This blog post is the post is an edited draft of something I wrote up for one of my work’s blogs.

This past month was the 11th annual Southern Califoria Linux Expo. It had been many years since I last went. For this visit, SCaLE has been extended to support other linux and FLOSS related events. On the Friday, Reliam helped sponsor Devops Day LA which ties directly to what we at Reliam strive for by communicating with our clients. On Saturday and Sunday, the classic SCaLE presentations occured. Also on the weekend, the exhibition hall was open with many organizantions and companies. With so many different things to do, I had to miss out on stuff that I wish I could have had time for.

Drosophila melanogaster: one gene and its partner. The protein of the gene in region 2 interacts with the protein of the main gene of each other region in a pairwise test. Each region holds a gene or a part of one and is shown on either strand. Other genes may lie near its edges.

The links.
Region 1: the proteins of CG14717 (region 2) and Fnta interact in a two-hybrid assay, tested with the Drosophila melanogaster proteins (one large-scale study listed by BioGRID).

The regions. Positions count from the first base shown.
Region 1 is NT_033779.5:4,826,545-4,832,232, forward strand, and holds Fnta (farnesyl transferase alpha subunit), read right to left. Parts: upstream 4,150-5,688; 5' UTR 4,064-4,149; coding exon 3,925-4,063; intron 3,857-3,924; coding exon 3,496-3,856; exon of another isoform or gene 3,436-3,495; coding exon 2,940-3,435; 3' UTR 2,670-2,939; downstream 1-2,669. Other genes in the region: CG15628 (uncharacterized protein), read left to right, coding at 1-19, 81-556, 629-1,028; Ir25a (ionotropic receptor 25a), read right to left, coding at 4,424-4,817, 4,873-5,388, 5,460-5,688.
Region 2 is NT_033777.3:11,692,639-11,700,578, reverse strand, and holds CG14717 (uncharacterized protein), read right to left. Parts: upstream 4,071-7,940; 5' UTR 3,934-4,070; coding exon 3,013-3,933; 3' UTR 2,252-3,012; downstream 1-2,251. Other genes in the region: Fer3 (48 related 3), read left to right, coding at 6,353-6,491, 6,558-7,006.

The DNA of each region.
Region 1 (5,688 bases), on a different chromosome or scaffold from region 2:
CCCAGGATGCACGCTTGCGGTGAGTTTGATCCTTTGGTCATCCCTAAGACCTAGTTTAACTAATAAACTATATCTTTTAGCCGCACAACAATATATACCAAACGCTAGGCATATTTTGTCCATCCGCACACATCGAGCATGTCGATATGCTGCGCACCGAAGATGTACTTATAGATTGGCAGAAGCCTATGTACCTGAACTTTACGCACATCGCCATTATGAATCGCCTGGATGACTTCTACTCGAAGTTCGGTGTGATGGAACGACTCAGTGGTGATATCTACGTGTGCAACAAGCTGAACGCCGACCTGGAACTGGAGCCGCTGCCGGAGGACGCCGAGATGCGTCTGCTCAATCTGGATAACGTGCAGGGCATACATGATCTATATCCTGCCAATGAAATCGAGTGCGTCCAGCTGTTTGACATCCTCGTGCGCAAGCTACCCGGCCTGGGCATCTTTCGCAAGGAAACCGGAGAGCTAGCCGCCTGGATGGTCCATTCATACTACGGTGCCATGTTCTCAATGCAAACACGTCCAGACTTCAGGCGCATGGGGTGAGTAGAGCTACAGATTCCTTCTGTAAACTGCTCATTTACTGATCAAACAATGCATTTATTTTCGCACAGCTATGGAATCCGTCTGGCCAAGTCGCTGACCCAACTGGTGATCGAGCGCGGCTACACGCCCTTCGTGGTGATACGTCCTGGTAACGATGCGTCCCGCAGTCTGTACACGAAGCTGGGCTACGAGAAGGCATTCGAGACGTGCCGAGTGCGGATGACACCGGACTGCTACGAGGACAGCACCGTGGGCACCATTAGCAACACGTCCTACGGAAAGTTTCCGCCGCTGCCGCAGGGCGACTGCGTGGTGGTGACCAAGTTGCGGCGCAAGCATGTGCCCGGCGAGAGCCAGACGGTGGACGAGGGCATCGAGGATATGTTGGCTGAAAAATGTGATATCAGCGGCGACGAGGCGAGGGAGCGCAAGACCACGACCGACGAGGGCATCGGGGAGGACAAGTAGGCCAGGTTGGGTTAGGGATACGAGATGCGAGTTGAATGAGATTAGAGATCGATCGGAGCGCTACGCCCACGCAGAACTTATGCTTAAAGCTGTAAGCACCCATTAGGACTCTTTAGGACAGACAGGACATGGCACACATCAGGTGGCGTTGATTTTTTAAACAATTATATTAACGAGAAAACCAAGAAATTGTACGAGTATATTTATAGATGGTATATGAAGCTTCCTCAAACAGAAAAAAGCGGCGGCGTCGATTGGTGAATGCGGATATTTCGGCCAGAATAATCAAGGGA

I had to resort to SCaLE’s Wikipedia page to find that I last went to SCaLE 3x. My most vivid memory was attending the Open Source Telephony Using Asteristk and VOIP by Daryll Strauss presentation. I remember being fasinated with the concept of a free PBX, since at the time I worked for The School of Arts & Enterprise and we had gone with two Nortel PBXs. We would have to call the main line for the other campus and hit the room extension, just to reach a teacher at the other site. When I looked at photos from the event, I also found the Flightgear mock up which I was fasinated.